Bill Goss was born in Lewisburg, Pennsylvania on February 29, 1932 (leap year). Bill is a Korean War Veteran and was married to his wife Verlain. They have two children.
He graduated from high school in January 1949 while simultaneously earning his Eagle Scout badge (the highest achievement or rank attainable in the Boy Scouting Program). Bill immediately joined the U.S. Army National Guard. His unit (field artillery) was activated in January 1951 and sent to Korea. By this time, he was a staff sergeant. He remained in Korea until January 1952, whereupon he was ordered to Japan to help train the Japanese self-defense forces in the art of Field Artillery. The Army honorably discharged Bill in July 1952.
Bill enrolled in college under the G.I. Bill and graduated in 1955 with a degree in Aeronautical Engineering.
He joined the Douglas Aircraft Company and was assigned the task of writing the Pilots Operating Manual RB-66C aircraft even though he knew nothing about it, all seemed to work out well.
In 1956, he left Douglas and joined the Melpar Company, who specialized in government research and development projects. He began working in the aircraft simulation department, which would become his vocation.
The first simulator he worked on was the Sikorsky HSS-2 Sea King military twin rotor helicopter. It took him seven months to perfect the mathematics of simulating the motion of the helicopter rotor (the large blades on top that provide the lift and thrust). No easy feat since a simulator, which is a stationary box on the ground, and must be designed to create the motion and feel of the actual helicopter in flight. This requires enormous amounts of mathematical data, which is then fed into a computer, which operates everything.
Bill was then assigned to a secret U-2 aircraft project, which would allow the spy plane to locate Russian radar sites while flying at very high altitudes. The project came to an abrupt end on May 1, 1960, when Gary Powers was shot down by a missile while flying his U-2 plane over Russia.
He left Melpar and joined Goodyear Aerospace in 1961 to develop a simulator for the F4D Navy carrier-based aircraft.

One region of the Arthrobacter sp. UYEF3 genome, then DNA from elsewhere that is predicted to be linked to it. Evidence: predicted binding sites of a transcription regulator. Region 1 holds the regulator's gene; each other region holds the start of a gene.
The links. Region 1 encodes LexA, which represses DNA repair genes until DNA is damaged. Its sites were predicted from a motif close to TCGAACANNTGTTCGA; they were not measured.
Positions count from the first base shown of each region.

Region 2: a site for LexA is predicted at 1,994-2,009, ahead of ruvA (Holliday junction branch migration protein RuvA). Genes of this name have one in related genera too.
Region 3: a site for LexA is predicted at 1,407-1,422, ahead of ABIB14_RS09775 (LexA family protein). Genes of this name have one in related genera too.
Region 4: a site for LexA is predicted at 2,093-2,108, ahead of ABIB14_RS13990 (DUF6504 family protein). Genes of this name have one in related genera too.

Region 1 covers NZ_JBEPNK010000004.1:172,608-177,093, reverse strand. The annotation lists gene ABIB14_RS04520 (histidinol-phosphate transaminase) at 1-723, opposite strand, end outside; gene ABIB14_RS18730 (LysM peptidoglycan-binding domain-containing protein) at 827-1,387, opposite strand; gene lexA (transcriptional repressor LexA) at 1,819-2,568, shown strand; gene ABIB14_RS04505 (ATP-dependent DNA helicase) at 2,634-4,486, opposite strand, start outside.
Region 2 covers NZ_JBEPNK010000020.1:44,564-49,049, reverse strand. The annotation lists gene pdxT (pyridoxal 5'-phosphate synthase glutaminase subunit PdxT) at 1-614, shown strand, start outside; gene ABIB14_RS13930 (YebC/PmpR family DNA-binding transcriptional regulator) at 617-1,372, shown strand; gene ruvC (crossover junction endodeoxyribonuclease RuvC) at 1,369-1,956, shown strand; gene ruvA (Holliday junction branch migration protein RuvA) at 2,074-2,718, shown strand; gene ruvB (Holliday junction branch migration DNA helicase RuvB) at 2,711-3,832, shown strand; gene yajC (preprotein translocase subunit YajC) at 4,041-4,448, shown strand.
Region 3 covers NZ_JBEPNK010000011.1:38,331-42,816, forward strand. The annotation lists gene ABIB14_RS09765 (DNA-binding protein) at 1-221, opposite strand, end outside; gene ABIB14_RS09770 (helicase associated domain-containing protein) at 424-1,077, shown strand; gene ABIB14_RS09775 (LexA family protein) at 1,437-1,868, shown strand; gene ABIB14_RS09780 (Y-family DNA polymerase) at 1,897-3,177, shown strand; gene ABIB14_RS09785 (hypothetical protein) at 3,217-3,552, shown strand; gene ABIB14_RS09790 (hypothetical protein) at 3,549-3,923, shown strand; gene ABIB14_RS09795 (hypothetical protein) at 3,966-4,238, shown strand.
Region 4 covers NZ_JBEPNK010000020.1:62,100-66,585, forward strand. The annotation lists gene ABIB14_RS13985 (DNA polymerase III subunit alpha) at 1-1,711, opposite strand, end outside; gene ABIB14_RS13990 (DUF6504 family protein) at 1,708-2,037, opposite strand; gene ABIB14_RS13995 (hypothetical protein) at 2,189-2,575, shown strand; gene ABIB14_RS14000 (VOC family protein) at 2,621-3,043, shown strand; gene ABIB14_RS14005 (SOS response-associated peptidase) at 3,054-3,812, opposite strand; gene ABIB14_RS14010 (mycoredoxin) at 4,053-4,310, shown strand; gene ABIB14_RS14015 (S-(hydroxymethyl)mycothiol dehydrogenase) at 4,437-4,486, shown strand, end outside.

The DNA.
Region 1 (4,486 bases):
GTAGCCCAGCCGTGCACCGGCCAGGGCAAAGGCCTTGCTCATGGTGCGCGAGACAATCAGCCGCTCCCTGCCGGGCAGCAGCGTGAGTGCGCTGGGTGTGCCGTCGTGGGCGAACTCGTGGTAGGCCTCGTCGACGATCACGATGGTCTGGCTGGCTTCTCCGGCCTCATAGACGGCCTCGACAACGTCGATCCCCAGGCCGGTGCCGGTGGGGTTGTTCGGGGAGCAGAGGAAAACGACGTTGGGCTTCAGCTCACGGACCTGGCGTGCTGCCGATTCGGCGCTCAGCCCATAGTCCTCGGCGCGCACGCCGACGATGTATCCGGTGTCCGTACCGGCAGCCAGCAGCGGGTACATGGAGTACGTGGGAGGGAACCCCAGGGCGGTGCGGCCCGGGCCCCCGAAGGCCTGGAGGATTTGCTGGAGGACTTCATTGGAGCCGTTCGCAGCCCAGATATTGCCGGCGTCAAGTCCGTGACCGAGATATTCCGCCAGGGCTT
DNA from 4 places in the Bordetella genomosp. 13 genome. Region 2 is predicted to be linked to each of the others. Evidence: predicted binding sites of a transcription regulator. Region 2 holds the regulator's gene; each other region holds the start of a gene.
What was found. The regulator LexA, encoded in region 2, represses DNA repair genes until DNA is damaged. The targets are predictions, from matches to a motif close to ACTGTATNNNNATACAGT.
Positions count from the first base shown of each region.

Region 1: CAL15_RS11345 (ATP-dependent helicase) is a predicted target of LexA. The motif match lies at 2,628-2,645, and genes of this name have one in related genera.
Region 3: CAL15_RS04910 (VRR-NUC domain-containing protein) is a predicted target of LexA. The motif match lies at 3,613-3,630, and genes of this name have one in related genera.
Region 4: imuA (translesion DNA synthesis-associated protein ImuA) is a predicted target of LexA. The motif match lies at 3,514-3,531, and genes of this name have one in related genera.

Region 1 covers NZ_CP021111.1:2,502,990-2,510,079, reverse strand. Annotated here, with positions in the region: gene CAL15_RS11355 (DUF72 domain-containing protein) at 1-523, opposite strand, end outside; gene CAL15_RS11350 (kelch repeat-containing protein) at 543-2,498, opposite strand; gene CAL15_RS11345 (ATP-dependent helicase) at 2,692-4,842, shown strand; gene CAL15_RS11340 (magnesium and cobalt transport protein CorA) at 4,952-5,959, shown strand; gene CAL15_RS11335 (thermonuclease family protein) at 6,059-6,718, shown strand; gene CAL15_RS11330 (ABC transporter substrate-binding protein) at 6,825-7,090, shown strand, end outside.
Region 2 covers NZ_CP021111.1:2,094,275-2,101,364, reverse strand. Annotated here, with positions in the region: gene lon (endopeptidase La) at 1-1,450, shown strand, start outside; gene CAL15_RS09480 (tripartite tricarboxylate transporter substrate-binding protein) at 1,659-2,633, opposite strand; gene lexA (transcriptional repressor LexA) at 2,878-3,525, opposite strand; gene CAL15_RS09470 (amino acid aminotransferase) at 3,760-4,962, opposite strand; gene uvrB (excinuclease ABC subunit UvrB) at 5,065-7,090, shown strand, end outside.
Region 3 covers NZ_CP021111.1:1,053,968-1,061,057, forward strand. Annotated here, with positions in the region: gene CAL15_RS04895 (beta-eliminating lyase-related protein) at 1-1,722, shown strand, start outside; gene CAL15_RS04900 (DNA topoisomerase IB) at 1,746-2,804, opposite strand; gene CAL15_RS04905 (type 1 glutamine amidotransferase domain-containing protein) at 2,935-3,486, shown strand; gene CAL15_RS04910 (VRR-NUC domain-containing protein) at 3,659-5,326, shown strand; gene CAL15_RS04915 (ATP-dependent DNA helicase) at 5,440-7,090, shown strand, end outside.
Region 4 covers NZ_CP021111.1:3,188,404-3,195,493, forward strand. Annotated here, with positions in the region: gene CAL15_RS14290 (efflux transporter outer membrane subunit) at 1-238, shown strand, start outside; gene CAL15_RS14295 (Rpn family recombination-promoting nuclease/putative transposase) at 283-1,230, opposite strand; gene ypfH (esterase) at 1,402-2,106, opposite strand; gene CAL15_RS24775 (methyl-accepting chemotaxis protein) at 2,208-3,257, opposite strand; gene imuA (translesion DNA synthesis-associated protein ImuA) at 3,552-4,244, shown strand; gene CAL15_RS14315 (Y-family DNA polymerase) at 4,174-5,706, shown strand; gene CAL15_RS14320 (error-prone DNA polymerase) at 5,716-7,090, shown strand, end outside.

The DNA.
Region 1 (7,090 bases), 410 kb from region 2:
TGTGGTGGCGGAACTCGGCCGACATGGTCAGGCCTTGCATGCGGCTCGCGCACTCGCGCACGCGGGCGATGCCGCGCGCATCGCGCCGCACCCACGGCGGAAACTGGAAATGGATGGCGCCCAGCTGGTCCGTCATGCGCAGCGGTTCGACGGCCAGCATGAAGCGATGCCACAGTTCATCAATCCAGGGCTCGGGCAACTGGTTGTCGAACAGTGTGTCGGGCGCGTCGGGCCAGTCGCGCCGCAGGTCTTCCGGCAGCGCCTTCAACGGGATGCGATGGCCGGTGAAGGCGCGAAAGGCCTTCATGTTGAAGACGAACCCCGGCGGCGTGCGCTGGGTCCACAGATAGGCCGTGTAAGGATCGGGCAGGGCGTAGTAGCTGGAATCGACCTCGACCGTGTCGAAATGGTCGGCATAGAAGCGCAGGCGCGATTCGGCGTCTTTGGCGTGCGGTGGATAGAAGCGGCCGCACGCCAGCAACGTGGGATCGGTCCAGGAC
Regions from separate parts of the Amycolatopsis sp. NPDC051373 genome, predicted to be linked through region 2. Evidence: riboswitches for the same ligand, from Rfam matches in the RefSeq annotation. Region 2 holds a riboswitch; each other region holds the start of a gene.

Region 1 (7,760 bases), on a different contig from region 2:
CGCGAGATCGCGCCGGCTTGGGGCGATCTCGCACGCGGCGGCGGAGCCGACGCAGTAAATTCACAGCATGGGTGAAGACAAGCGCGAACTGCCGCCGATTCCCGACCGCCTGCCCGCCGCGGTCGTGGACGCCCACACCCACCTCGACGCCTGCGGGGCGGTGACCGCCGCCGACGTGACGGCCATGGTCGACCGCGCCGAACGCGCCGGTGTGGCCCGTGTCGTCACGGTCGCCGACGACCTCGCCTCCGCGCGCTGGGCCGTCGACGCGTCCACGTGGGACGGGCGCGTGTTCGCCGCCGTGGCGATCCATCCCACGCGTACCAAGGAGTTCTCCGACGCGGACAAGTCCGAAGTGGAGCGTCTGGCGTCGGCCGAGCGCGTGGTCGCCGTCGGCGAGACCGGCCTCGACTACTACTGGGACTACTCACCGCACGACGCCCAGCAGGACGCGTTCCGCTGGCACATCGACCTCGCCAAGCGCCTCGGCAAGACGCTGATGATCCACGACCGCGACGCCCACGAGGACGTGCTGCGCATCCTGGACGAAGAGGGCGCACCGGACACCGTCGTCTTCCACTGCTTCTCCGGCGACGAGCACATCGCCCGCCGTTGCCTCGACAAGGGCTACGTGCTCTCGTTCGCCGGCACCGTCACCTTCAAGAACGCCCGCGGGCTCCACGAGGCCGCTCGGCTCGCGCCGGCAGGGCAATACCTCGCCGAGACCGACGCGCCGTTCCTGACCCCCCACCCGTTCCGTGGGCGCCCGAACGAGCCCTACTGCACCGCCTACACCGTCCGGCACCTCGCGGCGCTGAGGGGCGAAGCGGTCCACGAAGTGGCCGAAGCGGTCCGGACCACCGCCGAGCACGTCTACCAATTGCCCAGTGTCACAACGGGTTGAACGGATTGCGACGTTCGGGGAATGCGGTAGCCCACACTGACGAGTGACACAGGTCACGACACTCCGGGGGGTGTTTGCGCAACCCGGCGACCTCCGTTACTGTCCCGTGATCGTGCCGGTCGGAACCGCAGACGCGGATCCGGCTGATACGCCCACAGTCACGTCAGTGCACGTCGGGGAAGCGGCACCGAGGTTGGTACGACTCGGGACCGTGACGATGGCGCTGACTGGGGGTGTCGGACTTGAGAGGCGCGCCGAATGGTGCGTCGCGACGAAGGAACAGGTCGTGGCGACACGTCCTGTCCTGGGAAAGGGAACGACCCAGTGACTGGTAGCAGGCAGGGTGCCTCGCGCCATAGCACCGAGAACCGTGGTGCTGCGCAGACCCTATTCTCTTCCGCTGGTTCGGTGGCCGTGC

In 1963, he left Goodyear and was hired by Link to head up the Apollo and Lunar Excursion Module (L.E.M.) simulators. The simulators were located in Houston, Texas and Cape Canaveral, Florida where for the next 6 years he worked closely with all seven of the original astronauts. All were very smart, had great work ethics and were a pleasure to work with. Training went on every day, day after day.
Bill calculated that it cost 85 million dollars to outfit the three Apollo and the two LEM simulators, plus all the external computers and hardware. Each astronaut’s space suit cost between 10 and 12 million dollars.
Bill says that today’s cell phone has more capability than all of the onboard computers on both the Apollo and the LEM combined.
In 1969, the Link Company transferred Bill back to New York state to help work on the Boeing 707, the 727 and 747 aircraft simulators. After this program ended, he was transferred to Link’s Sunnyvale, California operations.
In 1970 he joined Hewlett Packard (HP) company and stayed there until 1984, when he and another HP employee decided to start a company of their own.
This new company would specialize in software testing. There was a great need for testing since a lot of software was arriving on the market full of “bugs” and “holes” and Bill felt an independent company, solely devoted for testing, was in order.
Their company would be known as The International Bureau of Software Test (IBST). It became profitable, almost from the first day of business, was very successful and grew larger. In 1986 Bill and his company were featured in Fortune Magazine. They eventually employed 220 people with three divisions, two in the United States and one in Japan. The business was sold to Gulf + Western and later taken over by Viacom.
In 1998, Bill received the “Volunteer of the Year” award for his many activities from the city of Los Altos, California